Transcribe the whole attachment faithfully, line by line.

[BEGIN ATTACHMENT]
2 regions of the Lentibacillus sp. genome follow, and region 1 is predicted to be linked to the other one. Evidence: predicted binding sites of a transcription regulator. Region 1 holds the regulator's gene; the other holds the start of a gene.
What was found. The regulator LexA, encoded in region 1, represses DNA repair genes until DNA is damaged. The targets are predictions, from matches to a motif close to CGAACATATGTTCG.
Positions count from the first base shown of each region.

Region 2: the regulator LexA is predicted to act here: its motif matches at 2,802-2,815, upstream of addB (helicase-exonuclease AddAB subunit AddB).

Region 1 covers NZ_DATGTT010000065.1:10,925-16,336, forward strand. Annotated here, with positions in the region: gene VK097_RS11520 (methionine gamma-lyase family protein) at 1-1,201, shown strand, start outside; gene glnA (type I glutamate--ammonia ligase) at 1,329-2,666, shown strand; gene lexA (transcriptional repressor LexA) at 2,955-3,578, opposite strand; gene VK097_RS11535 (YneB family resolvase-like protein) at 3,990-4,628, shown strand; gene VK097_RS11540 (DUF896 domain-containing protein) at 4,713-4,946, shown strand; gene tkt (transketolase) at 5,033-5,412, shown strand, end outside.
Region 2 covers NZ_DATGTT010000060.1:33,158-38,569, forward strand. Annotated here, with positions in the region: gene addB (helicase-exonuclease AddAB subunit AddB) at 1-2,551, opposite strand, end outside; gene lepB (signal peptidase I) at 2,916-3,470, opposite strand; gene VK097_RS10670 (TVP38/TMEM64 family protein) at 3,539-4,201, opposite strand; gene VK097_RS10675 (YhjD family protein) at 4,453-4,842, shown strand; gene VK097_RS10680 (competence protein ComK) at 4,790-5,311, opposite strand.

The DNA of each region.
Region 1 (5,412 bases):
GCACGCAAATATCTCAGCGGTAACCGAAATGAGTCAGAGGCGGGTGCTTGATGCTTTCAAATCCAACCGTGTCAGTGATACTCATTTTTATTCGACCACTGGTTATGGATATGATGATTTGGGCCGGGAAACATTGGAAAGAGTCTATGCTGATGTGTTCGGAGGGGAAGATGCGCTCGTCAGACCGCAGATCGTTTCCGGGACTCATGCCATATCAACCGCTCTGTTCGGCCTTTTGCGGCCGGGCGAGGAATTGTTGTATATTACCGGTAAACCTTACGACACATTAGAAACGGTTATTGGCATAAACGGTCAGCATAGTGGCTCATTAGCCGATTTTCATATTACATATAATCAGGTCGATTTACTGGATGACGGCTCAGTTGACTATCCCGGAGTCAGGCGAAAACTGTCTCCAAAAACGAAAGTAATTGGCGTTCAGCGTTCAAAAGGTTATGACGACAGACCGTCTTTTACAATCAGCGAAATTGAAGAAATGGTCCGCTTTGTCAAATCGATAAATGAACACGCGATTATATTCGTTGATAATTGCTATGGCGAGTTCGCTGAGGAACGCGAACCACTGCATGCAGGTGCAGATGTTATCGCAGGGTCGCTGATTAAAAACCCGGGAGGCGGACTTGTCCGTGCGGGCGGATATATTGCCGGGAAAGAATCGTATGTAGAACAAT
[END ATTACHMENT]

2 regions of the Lentibacillus sp. genome follow, and region 1 is predicted to be linked to the other one. Evidence: predicted binding sites of a transcription regulator. Region 1 holds the regulator's gene; the other holds the start of a gene.
What was found. The regulator LexA, encoded in region 1, represses DNA repair genes until DNA is damaged. The targets are predictions, from matches to a motif close to CGAACATATGTTCG.
Positions count from the first base shown of each region.

Region 2: the regulator LexA is predicted to act here: its motif matches at 2,802-2,815, upstream of addB (helicase-exonuclease AddAB subunit AddB).

Region 1 covers NZ_DATGTT010000065.1:10,925-16,336, forward strand. Annotated here, with positions in the region: gene VK097_RS11520 (methionine gamma-lyase family protein) at 1-1,201, shown strand, start outside; gene glnA (type I glutamate--ammonia ligase) at 1,329-2,666, shown strand; gene lexA (transcriptional repressor LexA) at 2,955-3,578, opposite strand; gene VK097_RS11535 (YneB family resolvase-like protein) at 3,990-4,628, shown strand; gene VK097_RS11540 (DUF896 domain-containing protein) at 4,713-4,946, shown strand; gene tkt (transketolase) at 5,033-5,412, shown strand, end outside.
Region 2 covers NZ_DATGTT010000060.1:33,158-38,569, forward strand. Annotated here, with positions in the region: gene addB (helicase-exonuclease AddAB subunit AddB) at 1-2,551, opposite strand, end outside; gene lepB (signal peptidase I) at 2,916-3,470, opposite strand; gene VK097_RS10670 (TVP38/TMEM64 family protein) at 3,539-4,201, opposite strand; gene VK097_RS10675 (YhjD family protein) at 4,453-4,842, shown strand; gene VK097_RS10680 (competence protein ComK) at 4,790-5,311, opposite strand.

The DNA of each region.
Region 1 (5,412 bases):
GCACGCAAATATCTCAGCGGTAACCGAAATGAGTCAGAGGCGGGTGCTTGATGCTTTCAAATCCAACCGTGTCAGTGATACTCATTTTTATTCGACCACTGGTTATGGATATGATGATTTGGGCCGGGAAACATTGGAAAGAGTCTATGCTGATGTGTTCGGAGGGGAAGATGCGCTCGTCAGACCGCAGATCGTTTCCGGGACTCATGCCATATCAACCGCTCTGTTCGGCCTTTTGCGGCCGGGCGAGGAATTGTTGTATATTACCGGTAAACCTTACGACACATTAGAAACGGTTATTGGCATAAACGGTCAGCATAGTGGCTCATTAGCCGATTTTCATATTACATATAATCAGGTCGATTTACTGGATGACGGCTCAGTTGACTATCCCGGAGTCAGGCGAAAACTGTCTCCAAAAACGAAAGTAATTGGCGTTCAGCGTTCAAAAGGTTATGACGACAGACCGTCTTTTACAATCAGCGAAATTGAAGAAATGGTCCGCTTTGTCAAATCGATAAATGAACACGCGATTATATTCGTTGATAATTGCTATGGCGAGTTCGCTGAGGAACGCGAACCACTGCATGCAGGTGCAGATGTTATCGCAGGGTCGCTGATTAAAAACCCGGGAGGCGGACTTGTCCGTGCGGGCGGATATATTGCCGGGAAAGAATCGTATGTAGAACAAT